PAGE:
We stuck together, Sharon and I. Though we came from different backgrounds, books were our commonality, and music... classical music. What fifteen year old doesn't like classical music? Eh? Well, maybe that's what set us apart.
Now, to be sure, we were not entirely Nerd Girls. We liked the Box Tops as well as the next kid.
"Gimme a ticket for an aeroplane. Ain't got time to take a fast train. Lonely days are gone, I'm a-goin' home. My baby wrote me a letter..."
I remember one day, going up to Lockport by myself on the bus to spend a Saturday afternoon and my allowance. It cost me a dollar to by an LP. (That's a long playing record album.) This was before there was such a thing called Stereo. The LP was titled Peer Gynt by Edvard Grieg, a Norwegian composer. I didn't know the music. I had no idea who Edvard Grieg was. I knew it was classical music. I liked the name of the "songs", Anitra's Dance, Hall of the Mountain King, and I liked the picture on the front, an inspiring sunset.
I happily absorbed the information and suddenly I was an expert. I could hardly wait to call Sharon and fill her in. I was a bit cocky with my new knowledge. I played the music in the background and told her the whole story as my father had told me dropping details like precious tidbits. I was so proud of myself, I would have tripped over my own feet if I was walking. Sharon patiently listened, enjoying the music in spite of me.
Sharon's Aunt picked us up and drove us to her home. Her car radio was set on the only classical music station in the area. The closer we got to Buffalo, the less static, and the clearer the listening. We stopped at a restaurant and had a wonderful meal, better than anything at school and even better than what mom cooked at school. It was a fancy restaurant. I didn't know how to behave. Sharon's Aunt explained how to use the silverware as Sharon demonstrated she already knew how.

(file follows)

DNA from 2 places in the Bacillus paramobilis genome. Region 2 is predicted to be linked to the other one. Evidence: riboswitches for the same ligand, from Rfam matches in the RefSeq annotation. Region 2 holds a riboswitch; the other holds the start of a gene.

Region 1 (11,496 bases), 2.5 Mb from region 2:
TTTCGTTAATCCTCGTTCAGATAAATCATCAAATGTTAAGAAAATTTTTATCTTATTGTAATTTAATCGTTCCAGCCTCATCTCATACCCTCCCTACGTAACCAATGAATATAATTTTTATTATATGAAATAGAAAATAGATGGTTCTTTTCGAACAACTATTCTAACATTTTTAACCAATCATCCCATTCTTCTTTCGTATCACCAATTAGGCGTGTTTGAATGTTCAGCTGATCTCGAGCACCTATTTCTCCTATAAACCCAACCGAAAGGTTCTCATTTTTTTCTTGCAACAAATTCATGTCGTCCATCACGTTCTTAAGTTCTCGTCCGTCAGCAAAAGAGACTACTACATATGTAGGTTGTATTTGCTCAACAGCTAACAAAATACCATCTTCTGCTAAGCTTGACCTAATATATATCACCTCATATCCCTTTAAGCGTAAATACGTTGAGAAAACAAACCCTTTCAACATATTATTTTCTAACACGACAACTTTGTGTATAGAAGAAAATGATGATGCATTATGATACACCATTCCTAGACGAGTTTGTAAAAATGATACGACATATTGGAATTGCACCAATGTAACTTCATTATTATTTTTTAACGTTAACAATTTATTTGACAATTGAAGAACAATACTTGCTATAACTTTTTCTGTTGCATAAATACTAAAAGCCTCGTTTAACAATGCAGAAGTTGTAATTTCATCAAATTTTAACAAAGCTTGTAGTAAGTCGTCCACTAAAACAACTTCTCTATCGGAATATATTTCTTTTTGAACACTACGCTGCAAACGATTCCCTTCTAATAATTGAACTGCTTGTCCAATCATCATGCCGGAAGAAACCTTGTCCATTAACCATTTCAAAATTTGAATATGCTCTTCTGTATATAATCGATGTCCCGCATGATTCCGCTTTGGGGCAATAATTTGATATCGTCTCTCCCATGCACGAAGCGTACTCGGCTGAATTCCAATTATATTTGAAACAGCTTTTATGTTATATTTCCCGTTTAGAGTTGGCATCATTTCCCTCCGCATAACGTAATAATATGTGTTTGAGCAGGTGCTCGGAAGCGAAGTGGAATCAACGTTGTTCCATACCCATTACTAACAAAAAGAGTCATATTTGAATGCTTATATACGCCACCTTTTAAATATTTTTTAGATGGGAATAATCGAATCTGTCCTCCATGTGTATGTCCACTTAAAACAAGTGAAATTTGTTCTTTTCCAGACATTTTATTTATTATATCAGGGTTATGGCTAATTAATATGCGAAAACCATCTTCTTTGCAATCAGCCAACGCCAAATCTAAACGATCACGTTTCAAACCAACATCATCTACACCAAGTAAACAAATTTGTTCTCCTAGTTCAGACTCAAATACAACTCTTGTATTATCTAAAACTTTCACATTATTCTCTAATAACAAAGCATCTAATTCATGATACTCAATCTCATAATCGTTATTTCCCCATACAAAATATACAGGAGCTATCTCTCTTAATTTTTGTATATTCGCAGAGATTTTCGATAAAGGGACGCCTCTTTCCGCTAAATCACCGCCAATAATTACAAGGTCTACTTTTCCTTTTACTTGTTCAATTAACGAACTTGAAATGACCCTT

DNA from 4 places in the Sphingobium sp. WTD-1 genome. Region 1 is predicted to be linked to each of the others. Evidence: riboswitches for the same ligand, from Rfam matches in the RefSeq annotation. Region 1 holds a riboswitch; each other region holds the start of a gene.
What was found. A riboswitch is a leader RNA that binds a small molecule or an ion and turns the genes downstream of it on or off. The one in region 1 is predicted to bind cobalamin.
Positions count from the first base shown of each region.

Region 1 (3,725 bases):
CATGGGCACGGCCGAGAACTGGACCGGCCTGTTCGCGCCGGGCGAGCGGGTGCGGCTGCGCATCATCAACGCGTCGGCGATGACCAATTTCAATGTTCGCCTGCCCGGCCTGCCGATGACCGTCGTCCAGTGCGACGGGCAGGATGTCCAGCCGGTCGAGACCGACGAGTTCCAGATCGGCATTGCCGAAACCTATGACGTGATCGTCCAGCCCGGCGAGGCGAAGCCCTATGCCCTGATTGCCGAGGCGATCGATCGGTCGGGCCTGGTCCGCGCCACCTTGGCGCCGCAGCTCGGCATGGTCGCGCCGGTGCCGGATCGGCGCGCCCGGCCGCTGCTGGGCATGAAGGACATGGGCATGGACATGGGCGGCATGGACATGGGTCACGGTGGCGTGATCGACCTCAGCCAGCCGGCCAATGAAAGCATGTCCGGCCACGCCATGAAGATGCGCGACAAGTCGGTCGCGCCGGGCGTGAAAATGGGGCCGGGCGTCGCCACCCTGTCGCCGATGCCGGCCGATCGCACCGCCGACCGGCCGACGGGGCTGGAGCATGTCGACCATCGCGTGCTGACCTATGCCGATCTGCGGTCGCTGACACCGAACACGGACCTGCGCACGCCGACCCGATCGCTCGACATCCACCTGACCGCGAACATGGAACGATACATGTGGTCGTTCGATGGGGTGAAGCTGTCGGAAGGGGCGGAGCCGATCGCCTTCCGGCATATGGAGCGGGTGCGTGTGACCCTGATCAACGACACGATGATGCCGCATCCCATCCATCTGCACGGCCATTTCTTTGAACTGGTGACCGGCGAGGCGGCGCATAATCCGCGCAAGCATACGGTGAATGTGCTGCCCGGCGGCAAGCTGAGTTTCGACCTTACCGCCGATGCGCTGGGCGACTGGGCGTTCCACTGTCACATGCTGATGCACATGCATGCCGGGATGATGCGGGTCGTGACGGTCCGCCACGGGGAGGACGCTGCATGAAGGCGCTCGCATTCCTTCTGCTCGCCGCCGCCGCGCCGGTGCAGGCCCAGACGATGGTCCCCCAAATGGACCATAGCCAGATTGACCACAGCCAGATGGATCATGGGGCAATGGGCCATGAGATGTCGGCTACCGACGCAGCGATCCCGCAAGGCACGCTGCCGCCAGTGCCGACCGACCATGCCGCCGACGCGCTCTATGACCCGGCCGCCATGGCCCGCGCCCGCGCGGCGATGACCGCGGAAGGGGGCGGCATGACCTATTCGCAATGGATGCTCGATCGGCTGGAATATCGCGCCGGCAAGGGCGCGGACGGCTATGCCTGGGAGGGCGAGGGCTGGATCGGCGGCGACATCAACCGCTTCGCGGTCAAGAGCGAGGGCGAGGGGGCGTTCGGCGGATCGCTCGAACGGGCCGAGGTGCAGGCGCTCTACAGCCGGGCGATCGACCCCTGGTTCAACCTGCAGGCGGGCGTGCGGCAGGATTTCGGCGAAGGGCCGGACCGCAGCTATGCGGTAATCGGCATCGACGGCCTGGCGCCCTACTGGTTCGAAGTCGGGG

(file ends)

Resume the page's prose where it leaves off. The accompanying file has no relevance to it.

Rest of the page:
By the time we got to Buffalo we were told it was time to retire. Sharon and I talked half the night. I told her how embarrassed I had been about my clothes in comparison to the other diners, and she reassured me it was no big deal, to stop worrying about it. Tomorrow was another day and there were surprises in store.
When we returned, Sharon's Aunt took us into her parlor. Or was it called a drawing room? She sat down at a piano and began to play, Chopin, she said. I was on the edge of my seat, enthralled, as Sharon sat back with her eyes closed. As each piece of music ended, we would ask to hear another. I kept thinking about my father and wishing we had a piano and he would play music for us, too. Chopin brought tears to my eyes. I felt lightheaded. I felt like I was floating in a sacred room somewhere other than earth and I was in love with Chopin! Finally, the music stopped and no amount of urging to play another brought forth anything further.
Note: Since I don't have pictures from that time period and location, my photos are meant to symbolize the music.